[Tutor] who makes FOR loop quicker

Steven D'Aprano steve at pearwood.info
Thu Aug 6 16:21:01 CEST 2015

On Thu, Aug 06, 2015 at 08:57:34AM -0400, Joel Goldstick wrote:
> On Thu, Aug 6, 2015 at 4:34 AM, John Doe <z2911 at bk.ru> wrote:
> > Can You, please, elaborate this "..Passing in Python is different than in C
> > or other languages..."
> >
> I hesitate, because this question is usually the fuel of flaming wars.

Very wise :-)

But since I'm not so wise, here are some more comments.

> So in short:
> C can pass a value or a reference to a value (the address of the place
> in memory where the value is stored)

You are correct that C can pass a reference to a value, namely a 
pointer. But from the perspective of the C compiler, that pointer *is* 
the value, not the thing being pointed at. So passing a pointer as 
argument is no different from passing an int or a float or a bool, it's 
just a value, and the C compiler will use pass by value on the pointer 

In C, one can use pointers to *simulate* pass by reference. But this is 
not the same thing as actual pass by reference. In pass by reference, 
you don't pass (a pointer to the variable you want), you pass (the 
variable you want), and the compiler does all the magic needed to make 
it work.

Pascal is a good example of pass by reference because it also has 
pointers, so we can demonstrate both the real thing and the simulation. 
Here is a small Pascal program that uses pass by value, a pointer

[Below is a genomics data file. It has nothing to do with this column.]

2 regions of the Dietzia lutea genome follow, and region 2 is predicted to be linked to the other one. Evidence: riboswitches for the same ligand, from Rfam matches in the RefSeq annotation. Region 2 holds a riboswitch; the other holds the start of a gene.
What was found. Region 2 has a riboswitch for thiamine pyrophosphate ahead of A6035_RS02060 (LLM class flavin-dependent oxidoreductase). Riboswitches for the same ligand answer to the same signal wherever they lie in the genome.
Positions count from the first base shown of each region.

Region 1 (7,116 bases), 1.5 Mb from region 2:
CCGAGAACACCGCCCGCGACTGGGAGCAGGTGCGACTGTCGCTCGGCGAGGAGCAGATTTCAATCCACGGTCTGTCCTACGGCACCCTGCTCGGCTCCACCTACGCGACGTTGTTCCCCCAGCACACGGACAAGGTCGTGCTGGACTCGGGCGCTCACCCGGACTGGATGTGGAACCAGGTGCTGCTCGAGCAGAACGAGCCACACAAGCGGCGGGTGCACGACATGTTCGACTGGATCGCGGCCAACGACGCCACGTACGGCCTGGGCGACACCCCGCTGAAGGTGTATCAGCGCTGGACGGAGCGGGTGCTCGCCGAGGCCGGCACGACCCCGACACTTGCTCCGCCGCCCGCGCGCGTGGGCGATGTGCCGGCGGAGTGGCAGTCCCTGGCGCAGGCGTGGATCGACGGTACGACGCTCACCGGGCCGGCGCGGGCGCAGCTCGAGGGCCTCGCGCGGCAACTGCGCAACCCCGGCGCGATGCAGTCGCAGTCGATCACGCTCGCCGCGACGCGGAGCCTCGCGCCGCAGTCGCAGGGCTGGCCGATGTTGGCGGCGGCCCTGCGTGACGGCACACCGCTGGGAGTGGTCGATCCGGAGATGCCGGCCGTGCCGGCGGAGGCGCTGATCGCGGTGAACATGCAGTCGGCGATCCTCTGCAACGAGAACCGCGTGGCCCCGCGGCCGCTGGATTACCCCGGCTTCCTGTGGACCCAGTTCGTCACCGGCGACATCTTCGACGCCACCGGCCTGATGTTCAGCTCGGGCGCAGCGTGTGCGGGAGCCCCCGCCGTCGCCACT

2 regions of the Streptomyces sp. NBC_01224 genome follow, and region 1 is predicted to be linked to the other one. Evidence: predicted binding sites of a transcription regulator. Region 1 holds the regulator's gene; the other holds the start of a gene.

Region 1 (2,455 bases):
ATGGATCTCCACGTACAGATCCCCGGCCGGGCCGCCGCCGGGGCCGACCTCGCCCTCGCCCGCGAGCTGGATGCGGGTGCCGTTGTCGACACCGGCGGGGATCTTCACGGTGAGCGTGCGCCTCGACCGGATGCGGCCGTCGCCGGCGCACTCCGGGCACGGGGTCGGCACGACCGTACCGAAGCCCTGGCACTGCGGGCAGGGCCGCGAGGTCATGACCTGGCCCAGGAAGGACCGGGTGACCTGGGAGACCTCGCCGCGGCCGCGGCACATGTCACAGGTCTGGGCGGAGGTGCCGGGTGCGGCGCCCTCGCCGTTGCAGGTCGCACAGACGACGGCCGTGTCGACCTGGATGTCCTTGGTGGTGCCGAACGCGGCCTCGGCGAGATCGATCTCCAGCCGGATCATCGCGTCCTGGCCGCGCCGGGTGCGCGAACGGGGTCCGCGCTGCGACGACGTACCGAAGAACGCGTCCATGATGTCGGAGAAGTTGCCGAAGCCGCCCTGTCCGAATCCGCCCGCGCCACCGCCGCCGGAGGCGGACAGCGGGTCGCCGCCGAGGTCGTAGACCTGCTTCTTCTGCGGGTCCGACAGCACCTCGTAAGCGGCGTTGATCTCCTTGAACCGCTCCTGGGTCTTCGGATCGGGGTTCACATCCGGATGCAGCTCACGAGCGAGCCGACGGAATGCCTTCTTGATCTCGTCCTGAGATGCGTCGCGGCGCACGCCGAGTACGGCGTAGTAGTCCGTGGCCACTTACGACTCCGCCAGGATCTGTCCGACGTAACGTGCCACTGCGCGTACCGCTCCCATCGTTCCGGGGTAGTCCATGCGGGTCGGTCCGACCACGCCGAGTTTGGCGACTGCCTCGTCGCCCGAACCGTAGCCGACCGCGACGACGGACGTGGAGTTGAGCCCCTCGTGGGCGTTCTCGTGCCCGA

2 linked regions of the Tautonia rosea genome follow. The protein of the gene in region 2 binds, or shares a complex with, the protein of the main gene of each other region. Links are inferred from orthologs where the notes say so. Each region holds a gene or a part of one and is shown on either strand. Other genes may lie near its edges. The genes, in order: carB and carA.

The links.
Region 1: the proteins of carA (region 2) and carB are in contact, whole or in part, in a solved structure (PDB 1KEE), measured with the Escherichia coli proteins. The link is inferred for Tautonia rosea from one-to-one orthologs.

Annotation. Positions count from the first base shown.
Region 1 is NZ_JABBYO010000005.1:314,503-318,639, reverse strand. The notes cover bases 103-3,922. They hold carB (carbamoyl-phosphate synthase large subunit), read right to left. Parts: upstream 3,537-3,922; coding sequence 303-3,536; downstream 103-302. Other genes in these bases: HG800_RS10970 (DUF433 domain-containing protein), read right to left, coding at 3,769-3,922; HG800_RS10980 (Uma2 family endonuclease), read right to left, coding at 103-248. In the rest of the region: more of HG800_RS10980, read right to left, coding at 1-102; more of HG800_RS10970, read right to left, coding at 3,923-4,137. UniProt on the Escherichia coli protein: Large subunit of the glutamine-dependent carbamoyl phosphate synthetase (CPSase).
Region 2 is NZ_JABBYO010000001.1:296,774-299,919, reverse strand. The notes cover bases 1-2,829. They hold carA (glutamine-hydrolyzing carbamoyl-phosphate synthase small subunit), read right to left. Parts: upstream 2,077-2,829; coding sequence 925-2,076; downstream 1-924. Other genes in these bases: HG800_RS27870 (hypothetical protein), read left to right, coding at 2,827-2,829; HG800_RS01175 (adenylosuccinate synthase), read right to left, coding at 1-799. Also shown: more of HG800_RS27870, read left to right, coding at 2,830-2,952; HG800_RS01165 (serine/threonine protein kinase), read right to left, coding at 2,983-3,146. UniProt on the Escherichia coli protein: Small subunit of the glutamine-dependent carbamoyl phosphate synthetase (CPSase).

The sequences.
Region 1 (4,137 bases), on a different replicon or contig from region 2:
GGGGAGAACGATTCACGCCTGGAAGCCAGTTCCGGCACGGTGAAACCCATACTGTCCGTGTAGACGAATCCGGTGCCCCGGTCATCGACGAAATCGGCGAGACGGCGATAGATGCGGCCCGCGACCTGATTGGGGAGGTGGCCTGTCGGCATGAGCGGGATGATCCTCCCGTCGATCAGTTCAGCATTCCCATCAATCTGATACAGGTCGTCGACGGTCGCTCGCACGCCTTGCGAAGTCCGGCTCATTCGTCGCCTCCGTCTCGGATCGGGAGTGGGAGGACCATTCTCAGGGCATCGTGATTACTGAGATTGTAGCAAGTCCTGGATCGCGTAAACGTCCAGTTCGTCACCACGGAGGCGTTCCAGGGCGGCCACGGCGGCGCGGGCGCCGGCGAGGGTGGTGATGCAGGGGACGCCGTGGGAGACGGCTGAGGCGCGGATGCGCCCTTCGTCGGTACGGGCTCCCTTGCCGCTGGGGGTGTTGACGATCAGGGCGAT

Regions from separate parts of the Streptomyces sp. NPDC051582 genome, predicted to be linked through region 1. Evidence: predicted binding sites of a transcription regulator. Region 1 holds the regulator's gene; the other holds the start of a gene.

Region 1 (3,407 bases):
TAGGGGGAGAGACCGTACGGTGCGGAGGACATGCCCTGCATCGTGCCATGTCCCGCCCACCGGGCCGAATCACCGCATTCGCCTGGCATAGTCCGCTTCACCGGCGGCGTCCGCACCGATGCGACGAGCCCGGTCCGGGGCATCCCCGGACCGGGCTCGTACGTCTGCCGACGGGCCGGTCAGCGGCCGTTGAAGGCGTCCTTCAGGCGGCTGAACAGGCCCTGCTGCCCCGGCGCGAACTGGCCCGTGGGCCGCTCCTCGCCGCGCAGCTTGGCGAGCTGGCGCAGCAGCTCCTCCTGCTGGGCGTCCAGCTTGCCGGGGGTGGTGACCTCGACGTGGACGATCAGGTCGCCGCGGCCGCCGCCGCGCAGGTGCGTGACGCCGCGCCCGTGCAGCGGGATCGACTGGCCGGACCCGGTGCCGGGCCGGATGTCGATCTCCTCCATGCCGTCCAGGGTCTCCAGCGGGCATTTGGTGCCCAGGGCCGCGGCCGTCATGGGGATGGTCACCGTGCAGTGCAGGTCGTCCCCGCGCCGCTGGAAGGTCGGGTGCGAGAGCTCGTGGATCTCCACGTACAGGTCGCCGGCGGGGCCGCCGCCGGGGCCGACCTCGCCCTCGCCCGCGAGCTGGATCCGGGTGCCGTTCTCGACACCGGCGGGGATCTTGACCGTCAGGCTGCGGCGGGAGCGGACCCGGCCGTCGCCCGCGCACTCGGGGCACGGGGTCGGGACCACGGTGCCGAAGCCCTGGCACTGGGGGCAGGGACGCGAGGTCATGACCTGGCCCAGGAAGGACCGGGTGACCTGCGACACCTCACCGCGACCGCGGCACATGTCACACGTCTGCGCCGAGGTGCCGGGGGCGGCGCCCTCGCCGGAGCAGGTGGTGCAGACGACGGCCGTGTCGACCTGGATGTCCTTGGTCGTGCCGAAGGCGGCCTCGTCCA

simulating pass by reference, and actual pass by reference:

=== cut ===

program demo (input, output);

  intptr = ^integer;
  x, y, z: integer;
  w: intptr;

function sum(a: integer; b: intptr; var c: integer): integer;
    total: integer;
    total := 0;
    total := total + a;
    total := total + b^;
    total := total + c;
    a := -1;
    b^ := -1;
    c := -1;
    sum := total;  {set the return value}

  x := 100;
  y := 100;
  z := 100;
  w := @y;   { address-of operator @ is non-standard Pascal }
  writeln(x, ' ', y, ' ', z);
  writeln(sum(x, w, z));
  writeln(x, ' ', y, ' ', z);

=== cut ===

The output is:

100 100 100
100 -1 -1

Note that except for the declaration, inside the body of the function 
you treat c as an ordinary variable just like a, while with b you have 
to manually dereference the pointer whenever you want to access the int 
value. Since C lacks real pass by reference (var c), you have to use the 
pointer work-around (b) technique.

Also, assigning to a inside the function has no visible effect since it 
is a purely local variable; assignment to b also would have no effect, 
since b itself is a local variable, but assignment to what b points to 
(b^) is visible outside the function; and of course assignment to c is 
visible outside the function.

Pascal "var" parameters are sometimes called output parameters, since 
they can be used to pass values back out to the caller.

> Python passes an object -- everything in python is an object.  If the
> object is mutable, and the function mutates it, those results will be
> seen outside the function.  If the object is immutable, and the
> function tries to change its value, a new object is created with the
> new value.  Its name is the name given in the parameter list -- not
> the name that the function was called with.  When the function
> completes, that object is lost since the outer scoped named object
> wasn't changed.

I agree with this paragraph.


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